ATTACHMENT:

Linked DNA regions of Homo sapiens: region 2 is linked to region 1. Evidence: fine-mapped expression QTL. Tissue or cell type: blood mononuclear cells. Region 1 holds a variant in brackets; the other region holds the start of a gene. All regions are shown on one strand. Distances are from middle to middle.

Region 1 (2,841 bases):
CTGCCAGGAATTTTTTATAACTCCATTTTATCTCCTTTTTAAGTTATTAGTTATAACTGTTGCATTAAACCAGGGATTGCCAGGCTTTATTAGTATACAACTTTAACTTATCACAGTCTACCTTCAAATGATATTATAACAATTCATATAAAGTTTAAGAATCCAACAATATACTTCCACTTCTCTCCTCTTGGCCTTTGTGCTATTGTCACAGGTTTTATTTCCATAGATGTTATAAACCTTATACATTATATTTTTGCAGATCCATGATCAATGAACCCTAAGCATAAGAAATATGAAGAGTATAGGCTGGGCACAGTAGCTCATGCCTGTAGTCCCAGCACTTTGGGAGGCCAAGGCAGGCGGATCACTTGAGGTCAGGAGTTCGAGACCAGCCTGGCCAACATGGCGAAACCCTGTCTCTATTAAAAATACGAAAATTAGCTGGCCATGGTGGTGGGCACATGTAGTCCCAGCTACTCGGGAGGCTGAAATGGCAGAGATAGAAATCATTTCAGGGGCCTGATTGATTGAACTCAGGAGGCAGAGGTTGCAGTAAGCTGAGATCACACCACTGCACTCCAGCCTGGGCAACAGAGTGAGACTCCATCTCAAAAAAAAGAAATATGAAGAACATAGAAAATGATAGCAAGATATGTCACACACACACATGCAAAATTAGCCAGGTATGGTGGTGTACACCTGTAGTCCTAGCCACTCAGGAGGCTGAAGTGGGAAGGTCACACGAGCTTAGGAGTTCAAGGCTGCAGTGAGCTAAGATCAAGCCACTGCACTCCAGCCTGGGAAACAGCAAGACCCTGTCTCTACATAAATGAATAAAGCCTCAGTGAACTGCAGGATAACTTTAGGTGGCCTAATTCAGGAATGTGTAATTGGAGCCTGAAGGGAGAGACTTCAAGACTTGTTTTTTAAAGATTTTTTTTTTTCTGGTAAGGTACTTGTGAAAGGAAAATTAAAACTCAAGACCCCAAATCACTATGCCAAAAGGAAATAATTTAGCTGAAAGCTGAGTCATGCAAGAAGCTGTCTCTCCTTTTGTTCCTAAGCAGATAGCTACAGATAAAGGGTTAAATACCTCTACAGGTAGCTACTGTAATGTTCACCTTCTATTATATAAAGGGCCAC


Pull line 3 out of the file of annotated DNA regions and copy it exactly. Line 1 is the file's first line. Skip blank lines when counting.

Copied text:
CTGCCAGGAATTTTTTATAACTCCATTTTATCTCCTTTTTAAGTTATTAGTTATAACTGTTGCATTAAACCAGGGATTGCCAGGCTTTATTAGTATACAACTTTAACTTATCACAGTCTACCTTCAAATGATATTATAACAATTCATATAAAGTTTAAGAATCCAACAATATACTTCCACTTCTCTCCTCTTGGCCTTTGTGCTATTGTCACAGGTTTTATTTCCATAGATGTTATAAACCTTATACATTATATTTTTGCAGATCCATGATCAATGAACCCTAAGCATAAGAAATATGAAGAGTATAGGCTGGGCACAGTAGCTCATGCCTGTAGTCCCAGCACTTTGGGAGGCCAAGGCAGGCGGATCACTTGAGGTCAGGAGTTCGAGACCAGCCTGGCCAACATGGCGAAACCCTGTCTCTATTAAAAATACGAAAATTAGCTGGCCATGGTGGTGGGCACATGTAGTCCCAGCTACTCGGGAGGCTGAAATGGCAGAGATAGAAATCATTTCAGGGGCCTGATTGATTGAACTCAGGAGGCAGAGGTTGCAGTAAGCTGAGATCACACCACTGCACTCCAGCCTGGGCAACAGAGTGAGACTCCATCTCAAAAAAAAGAAATATGAAGAACATAGAAAATGATAGCAAGATATGTCACACACACACATGCAAAATTAGCCAGGTATGGTGGTGTACACCTGTAGTCCTAGCCACTCAGGAGGCTGAAGTGGGAAGGTCACACGAGCTTAGGAGTTCAAGGCTGCAGTGAGCTAAGATCAAGCCACTGCACTCCAGCCTGGGAAACAGCAAGACCCTGTCTCTACATAAATGAATAAAGCCTCAGTGAACTGCAGGATAACTTTAGGTGGCCTAATTCAGGAATGTGTAATTGGAGCCTGAAGGGAGAGACTTCAAGACTTGTTTTTTAAAGATTTTTTTTTTTCTGGTAAGGTACTTGTGAAAGGAAAATTAAAACTCAAGACCCCAAATCACTATGCCAAAAGGAAATAATTTAGCTGAAAGCTGAGTCATGCAAGAAGCTGTCTCTCCTTTTGTTCCTAAGCAGATAGCTACAGATAAAGGGTTAAATACCTCTACAGGTAGCTACTGTAATGTTCACCTTCTATTATATAAAGGGCCAC